The EU trademark law system does not have, unlike the US, a legal concept of “incontestability”. Instead, it has “acquiescence”, a defence against invalidity or infringement actions which can be raised against the owner of an earlier mark who has acquiesced, for a period of five successive years, in the use of a later registered trademark (applied in good faith) while being aware of such use and indeed the registration of the later mark.
The law, however, does not indicate what kind of actions are needed to prevent acquiescence, and Case C‑466/20 (HEITEC AG v HEITECH Promotion Gmb and RW), decided by the CJEU on 19 May 2022, examined whether sending a warning letter, without any subsequent administrative or judicial follow-up, was good enough.
The CJEU did not have many doubts and said no.
The regime of acquiescence, said the CJEU, pursues the objective of striking a balance between the conflicting interests, and ensures that the protection conferred by an earlier trademark remains limited to cases where the owner shows itself to be sufficiently vigilant by opposing the use of signs by other operators likely to infringe its mark (cf. at §47). In addition, the rule on limitation in consequence of acquiescence is intended to safeguard legal certainty, thus if the owner of an earlier mark has knowingly ‘acquiesced’ in the use of a later mark for a continuous period of five years, the proprietor of this latter mark must be legally certain that such use can no longer be challenged by the proprietor (at §48)
It follows, as already held in the Budějovický Budvar (“Bud”) case (C‑482/09) decided in 2011, that in these circumstances, the owner of an earlier mark is time-barred from seeking a declaration of invalidity or opposing the use of a later mark (and it is also time-barred from bringing ancillary or related claims, such as claims for damages, the provision of information or the destruction of goods, cf. at §73) where it fails to carry out an act that clearly expresses its wish to oppose that use and to remedy the alleged infringement of its rights (at §50).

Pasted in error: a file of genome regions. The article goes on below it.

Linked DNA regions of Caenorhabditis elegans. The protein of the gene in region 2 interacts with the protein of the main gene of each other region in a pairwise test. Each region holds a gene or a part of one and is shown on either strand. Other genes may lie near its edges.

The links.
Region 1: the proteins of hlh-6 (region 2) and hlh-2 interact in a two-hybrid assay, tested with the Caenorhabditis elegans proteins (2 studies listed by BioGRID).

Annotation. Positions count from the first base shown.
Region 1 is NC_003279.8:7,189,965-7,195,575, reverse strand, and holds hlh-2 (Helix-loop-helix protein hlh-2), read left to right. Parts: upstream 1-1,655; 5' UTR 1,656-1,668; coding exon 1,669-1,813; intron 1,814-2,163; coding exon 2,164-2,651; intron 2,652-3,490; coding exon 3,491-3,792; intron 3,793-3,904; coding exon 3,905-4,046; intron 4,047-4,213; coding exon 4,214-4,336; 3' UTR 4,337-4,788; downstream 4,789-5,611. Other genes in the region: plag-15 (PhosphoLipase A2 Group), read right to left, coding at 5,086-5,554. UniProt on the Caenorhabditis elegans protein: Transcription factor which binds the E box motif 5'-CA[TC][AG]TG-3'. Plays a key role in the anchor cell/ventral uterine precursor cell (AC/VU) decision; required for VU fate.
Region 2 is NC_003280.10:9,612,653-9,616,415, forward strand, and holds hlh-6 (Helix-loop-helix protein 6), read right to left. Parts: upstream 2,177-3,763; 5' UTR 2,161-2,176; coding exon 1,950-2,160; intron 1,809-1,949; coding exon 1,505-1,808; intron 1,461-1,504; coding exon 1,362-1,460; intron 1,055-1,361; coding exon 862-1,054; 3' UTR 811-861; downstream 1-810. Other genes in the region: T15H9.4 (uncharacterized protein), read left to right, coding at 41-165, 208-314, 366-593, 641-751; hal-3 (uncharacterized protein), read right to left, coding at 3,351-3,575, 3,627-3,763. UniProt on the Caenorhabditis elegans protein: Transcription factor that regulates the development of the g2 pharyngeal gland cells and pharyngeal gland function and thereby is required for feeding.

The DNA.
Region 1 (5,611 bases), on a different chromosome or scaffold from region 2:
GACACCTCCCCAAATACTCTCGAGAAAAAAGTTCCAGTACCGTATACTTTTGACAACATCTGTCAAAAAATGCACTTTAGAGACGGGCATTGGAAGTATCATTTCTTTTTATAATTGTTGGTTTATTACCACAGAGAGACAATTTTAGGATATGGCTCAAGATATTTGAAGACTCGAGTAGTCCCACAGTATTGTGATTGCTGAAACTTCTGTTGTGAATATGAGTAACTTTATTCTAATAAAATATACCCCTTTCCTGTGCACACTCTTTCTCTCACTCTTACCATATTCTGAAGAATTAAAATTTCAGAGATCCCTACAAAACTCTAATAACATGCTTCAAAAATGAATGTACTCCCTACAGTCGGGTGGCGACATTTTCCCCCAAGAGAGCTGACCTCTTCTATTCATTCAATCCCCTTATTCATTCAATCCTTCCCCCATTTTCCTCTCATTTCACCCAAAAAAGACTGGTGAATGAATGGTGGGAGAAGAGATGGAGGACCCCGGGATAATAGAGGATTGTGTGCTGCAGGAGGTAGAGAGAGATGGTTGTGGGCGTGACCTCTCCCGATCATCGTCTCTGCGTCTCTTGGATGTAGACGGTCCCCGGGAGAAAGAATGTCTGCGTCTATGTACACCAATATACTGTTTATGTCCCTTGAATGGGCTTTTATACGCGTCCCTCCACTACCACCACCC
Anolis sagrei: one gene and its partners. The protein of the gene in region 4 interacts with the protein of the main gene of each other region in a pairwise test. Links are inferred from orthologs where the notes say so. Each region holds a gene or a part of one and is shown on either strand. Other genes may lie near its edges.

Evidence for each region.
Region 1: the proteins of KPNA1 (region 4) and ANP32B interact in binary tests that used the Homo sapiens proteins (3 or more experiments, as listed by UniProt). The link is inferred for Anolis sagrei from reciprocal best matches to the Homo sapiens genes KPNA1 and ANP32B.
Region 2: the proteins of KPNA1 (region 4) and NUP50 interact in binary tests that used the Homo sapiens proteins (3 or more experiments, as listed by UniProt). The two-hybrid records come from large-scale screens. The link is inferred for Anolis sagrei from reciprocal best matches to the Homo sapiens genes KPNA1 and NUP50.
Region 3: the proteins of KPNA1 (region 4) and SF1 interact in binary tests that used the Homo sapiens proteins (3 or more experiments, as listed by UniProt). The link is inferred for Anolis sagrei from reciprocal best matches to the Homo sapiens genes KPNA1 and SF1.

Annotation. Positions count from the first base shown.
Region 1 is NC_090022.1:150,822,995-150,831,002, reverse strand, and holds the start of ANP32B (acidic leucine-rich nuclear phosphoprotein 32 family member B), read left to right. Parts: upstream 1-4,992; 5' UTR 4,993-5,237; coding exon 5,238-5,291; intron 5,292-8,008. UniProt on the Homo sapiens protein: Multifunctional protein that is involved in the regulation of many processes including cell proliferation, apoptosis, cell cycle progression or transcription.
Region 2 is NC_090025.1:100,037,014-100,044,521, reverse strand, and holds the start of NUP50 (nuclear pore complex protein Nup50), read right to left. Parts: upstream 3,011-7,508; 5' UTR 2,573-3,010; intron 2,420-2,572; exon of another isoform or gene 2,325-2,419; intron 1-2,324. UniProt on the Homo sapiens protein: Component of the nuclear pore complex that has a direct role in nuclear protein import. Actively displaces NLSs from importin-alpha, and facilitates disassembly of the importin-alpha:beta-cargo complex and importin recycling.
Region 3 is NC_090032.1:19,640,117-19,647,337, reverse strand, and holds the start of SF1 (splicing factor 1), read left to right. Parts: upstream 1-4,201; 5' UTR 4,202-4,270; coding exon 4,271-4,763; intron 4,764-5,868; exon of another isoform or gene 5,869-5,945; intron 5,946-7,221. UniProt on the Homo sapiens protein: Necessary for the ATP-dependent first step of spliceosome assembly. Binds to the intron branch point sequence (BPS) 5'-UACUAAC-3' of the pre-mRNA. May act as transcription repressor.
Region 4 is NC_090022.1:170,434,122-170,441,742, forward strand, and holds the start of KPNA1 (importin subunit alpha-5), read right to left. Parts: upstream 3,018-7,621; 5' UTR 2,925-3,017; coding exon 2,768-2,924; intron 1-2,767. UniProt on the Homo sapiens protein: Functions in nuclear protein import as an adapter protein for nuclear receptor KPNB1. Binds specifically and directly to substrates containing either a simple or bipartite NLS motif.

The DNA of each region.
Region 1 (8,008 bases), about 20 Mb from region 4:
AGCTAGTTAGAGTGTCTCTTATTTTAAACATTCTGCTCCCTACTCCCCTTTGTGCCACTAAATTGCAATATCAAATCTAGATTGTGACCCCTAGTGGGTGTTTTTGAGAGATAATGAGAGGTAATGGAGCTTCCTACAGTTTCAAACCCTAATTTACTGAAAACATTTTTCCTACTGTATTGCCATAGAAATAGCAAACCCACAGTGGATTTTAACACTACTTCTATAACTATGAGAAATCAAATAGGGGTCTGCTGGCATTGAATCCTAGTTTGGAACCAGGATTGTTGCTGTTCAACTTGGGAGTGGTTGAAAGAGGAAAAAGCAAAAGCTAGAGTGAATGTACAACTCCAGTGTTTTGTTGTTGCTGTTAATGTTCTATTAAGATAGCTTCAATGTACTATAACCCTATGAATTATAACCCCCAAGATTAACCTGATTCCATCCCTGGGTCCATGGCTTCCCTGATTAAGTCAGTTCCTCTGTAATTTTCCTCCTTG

Therefore, just sending a warning letter is per se not sufficient to clearly express a serious intention to oppose the use and to remedy the alleged infringement of the trademark rights and therefore cannot interrupt the acquiescence. After all, the CJEU observed, if sending a warning letter were sufficient in itself to interrupt the period of limitation, it would allow to circumvent the regime by repeatedly sending warning letters approximately every five years. This would undermine the objectives of the regime and deprive that regime of its effectiveness (at §§53-57).
The CJEU’s decision is hardly a surprise, given the prior case law. The real unresolved issue in acquiescence-related cases is what kind of evidence the owner of the later mark must show to demonstrate that the owner of the earlier trademark has ‘knowingly tolerated’ the use of the later mark (for five years). Since the EU Trademark Directive is silent on this aspect this means that similar situations may be treated differently at national and EUIPO levels.
The General Court in the Sky/Skytec case T-77/15, (here already commented), in the context of invalidity proceedings relating to an EUTM, held that acquiescence required the owner of the later mark to prove the existence of actual knowledge of the use of that mark by the owner of the earlier mark (“exige que le titulaire de la marque postérieure apporte la preuve de l’existence d’une connaissance effective de l’usage de ladite marque par le titulaire de la marque antérieure”, at §33). The General Court rejected any notion that logical conclusions (arguments) or corroborating incidental evidence could lead to a presumption of such knowledge (at §34). That of course sets the bar very high.
We will have to wait for further cases to have clearer indications.